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TDWI Blog: Data 360

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Q&A RE: Data Warehouse Architecture Issues

Attendees of a recent TDWI Webinar asked excellent questions.
By Philip Russom, TDWI Research Director for Data Management

Recently, on Tuesday April 15, 2014, I broadcasted a TDWI Webinar in which I presented some of the findings from my new TDWI report, Evolving Data Warehouse Architectures in the Age of Big Data. You can download a free copy of the report in a PDF file. And you can replay the Webinar.

Attendees of the Webinar posed several very good questions about various issues in data warehouse architecture. Please allow me to share a few of the attendees’ questions and the answers I sent them via e-mail:

Q. As we update our data warehouse from more reporting to more analytics functions, should we design a brand new data warehouse architecture, or improve from the existing one?

If the existing data warehouse and its architecture fulfill business requirements and technical performance requirements (for speed and scale), then you should try to build out the existing architecture. For that to work, your existing vendor platform under the warehouse must perform well with multiple mixed workloads, including analytic workloads; ask your vendor representative for customer references who’ve succeeded with mixed workloads. Also, building up data sets for advanced analytics typically means loading large data volumes into the warehouse, which may cost more money with some licenses; again, ask your vendor if there are such ramifications under your current license. 

If your current core warehouse platform cannot support mixed workloads with high performance (or adding analytic data costs too much money), you may decide to manage and process large data sets for advanced analytics on a separate standalone platform that integrates with your warehouse. But in that case, you still keep your existing data warehouse and most of its data structures intact, just making slight changes for better integration with the new additional platform(s) for advanced analytics.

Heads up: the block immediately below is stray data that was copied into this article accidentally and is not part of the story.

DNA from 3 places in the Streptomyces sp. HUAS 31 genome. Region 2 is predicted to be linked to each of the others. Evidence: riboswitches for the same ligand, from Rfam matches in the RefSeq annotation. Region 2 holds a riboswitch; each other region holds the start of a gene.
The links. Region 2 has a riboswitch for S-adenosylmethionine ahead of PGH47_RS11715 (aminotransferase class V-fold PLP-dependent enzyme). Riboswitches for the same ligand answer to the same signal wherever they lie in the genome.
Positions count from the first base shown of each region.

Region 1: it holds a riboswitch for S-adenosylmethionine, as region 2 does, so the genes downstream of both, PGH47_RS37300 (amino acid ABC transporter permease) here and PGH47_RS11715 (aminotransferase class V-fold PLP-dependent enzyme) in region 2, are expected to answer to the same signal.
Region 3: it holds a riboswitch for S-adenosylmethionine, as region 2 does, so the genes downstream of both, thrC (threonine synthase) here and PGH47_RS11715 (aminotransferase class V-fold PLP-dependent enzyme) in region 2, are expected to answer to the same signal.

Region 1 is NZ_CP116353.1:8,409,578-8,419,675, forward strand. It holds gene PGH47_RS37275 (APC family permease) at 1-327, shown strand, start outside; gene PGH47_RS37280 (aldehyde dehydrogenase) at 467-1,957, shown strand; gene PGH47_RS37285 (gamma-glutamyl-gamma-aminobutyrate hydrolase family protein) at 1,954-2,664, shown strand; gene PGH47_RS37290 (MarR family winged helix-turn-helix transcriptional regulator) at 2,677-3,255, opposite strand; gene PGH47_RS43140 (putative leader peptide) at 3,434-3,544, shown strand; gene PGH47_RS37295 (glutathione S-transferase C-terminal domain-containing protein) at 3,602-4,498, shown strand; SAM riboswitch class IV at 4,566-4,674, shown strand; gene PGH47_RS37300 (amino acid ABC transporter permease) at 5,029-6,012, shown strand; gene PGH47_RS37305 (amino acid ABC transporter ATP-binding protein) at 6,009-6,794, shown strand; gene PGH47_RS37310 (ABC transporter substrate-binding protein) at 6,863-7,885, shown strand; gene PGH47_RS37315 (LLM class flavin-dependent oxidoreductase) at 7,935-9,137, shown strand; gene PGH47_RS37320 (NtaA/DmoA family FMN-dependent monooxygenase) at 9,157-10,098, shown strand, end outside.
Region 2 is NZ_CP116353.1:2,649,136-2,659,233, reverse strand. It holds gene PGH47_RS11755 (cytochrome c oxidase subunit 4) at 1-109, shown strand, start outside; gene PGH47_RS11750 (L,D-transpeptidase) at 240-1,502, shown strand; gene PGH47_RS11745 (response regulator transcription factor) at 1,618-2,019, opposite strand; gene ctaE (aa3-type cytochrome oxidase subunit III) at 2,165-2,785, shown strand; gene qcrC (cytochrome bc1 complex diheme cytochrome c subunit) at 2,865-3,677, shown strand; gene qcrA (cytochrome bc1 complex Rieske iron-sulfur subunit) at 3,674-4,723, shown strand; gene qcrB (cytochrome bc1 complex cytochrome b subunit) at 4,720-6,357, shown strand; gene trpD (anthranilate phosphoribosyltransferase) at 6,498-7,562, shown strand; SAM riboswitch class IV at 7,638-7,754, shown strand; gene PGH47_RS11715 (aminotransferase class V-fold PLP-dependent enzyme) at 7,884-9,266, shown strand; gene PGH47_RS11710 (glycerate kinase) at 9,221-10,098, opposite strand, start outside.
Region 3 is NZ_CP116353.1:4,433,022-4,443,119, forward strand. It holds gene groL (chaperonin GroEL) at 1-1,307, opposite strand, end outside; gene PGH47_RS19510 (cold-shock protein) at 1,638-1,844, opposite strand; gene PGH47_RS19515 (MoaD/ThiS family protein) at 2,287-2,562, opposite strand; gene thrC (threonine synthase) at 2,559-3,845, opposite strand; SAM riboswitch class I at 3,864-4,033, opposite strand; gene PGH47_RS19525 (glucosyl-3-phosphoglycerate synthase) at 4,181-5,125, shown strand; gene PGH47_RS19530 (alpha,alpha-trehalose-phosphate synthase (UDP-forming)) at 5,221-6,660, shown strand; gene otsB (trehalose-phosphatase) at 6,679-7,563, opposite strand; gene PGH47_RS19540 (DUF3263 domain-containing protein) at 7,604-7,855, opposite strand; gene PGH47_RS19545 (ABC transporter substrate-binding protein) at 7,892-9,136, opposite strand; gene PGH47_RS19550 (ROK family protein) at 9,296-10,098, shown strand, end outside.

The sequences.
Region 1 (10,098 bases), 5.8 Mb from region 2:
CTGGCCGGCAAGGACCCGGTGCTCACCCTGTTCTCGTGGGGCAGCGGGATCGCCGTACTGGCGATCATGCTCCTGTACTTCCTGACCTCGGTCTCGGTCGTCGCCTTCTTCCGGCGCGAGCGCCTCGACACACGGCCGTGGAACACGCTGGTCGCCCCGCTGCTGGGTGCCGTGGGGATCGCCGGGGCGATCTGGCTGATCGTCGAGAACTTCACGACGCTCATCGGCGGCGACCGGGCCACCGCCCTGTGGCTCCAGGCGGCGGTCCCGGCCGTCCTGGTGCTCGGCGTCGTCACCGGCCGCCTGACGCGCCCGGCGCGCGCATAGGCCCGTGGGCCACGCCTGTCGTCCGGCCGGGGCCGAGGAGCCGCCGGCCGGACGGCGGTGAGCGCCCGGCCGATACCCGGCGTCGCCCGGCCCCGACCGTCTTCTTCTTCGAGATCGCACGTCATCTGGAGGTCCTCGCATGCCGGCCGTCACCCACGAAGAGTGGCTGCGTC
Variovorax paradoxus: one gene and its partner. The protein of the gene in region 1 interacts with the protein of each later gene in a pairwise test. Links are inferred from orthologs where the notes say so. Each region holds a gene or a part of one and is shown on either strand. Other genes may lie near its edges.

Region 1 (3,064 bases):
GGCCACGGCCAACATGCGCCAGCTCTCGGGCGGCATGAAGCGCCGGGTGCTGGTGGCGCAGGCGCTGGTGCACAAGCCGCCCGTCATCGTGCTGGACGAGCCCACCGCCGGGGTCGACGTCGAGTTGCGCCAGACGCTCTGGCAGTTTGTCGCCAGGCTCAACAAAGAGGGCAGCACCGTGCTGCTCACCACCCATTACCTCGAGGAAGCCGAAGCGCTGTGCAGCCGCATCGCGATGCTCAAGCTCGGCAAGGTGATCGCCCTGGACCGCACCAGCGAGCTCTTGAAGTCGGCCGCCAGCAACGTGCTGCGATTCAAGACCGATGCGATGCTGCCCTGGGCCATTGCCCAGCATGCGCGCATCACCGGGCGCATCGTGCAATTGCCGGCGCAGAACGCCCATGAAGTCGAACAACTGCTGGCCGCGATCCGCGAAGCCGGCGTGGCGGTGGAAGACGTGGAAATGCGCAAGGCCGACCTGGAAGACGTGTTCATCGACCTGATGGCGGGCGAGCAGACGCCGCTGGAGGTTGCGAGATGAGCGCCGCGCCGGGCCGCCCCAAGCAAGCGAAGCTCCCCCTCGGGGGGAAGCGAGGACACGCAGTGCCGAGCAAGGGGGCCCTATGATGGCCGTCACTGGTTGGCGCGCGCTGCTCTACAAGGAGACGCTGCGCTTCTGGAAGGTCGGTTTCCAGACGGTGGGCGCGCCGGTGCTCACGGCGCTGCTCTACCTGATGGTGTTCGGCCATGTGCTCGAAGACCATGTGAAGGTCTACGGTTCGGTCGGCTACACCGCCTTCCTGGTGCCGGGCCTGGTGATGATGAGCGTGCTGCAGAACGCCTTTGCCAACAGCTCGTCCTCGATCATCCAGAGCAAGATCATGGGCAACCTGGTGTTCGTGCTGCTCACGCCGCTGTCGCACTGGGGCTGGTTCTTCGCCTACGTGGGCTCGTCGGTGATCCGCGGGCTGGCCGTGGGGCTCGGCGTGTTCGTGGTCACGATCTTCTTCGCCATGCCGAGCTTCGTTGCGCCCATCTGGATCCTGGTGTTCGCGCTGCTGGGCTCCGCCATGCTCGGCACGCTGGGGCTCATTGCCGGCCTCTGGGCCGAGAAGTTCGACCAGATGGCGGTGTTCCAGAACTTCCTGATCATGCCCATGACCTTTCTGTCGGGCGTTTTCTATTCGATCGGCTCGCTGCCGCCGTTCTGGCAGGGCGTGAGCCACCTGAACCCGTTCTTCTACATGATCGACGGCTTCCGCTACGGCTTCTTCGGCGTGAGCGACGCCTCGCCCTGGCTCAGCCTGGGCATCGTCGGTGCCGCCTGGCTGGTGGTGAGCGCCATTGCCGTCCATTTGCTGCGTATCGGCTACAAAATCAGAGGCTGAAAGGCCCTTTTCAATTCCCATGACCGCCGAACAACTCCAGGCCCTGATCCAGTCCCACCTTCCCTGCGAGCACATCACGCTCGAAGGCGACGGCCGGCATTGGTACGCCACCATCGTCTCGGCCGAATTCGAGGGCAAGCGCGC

Q. Given the lack of integration across this multi-platform [data warehouse] environment, how do we avoid the need to replicate DW transactional sources into the big data platforms, as transactions are required in mining?

Good question, and there are number of issues here. First, a well-designed multi-platform environment won’t suffer a “lack of integration.” TDWI’s definition of “logical data warehouse” is that the logical design specifies integration schemes (not just data models) across physically distinct platforms, whether that integration takes a data model approach (as in shared or conformed dimensions, etc.) or a data integration approach (as in jobs for ETL, replication, etc.) or both. Second, I take your point, that replicating data more than needed can lead to a variety of problems, as data gets out of sync and loses integrity. A good architecture can minimize replication, and sometimes alleviate it. Third, for decades, users have faced the same decision you’re looking at: do we store, manage, and analytically process our rich, valuable collection of transactional data in the warehouse proper or on a standalone but integrated platform, such as the usual operational data store (ODS)?

For years, a solution I’ve seen users successfully adopt is to deploy a homegrown ODS that they’ve designed and optimized for transactions. The ODS is on a standalone platform that’s integrated with the core warehouse (plus other ODSs, marts, etc.), running on a relational DBMS atop commodity priced hardware. Note that the upcoming trend is toward ODSs atop Hadoop (but only if the data volumes are massive). The idea is to manage transactional data on a platform that’s much cheaper than the DW, on a standalone platform where the relentless sorting, updating, and processing of that data won’t degrade warehouse performance. Yet, the ODS is easily reached from all tools, plus through data federation and virtualization as well, which minimizes the replication of transactional data.

If you give the ODS the capacity it needs to persist multiple sort orders and data subsets in the ODS, then copying data outside the ODS is further reduced. Also, if you use data mining tools that can work on data “in situ” (i.e., in the ODS’s relational database) without moving data to the tool, then that also reduces copying and moving transactional data.

Q. The need for data warehouses is never going to go away. But isn’t the separation between "operations" and "analytics" starting to blur? In other words, the future isn't DWE; it's a "data environment" that does both.

Operational BI is all about getting operational data into BI faster and more frequently, while also embedding BI functions in operational applications and their processes as well. Operational BI is a very popular practice. It has been for years, and will get even more popular, as organizations adjust their BI efforts to bring them closer to real time (to be more competitive, customer conscious, efficient, etc.). The widespread existence of operational BI corroborates that the line between operations and BI is already quite blurred and will become even more so.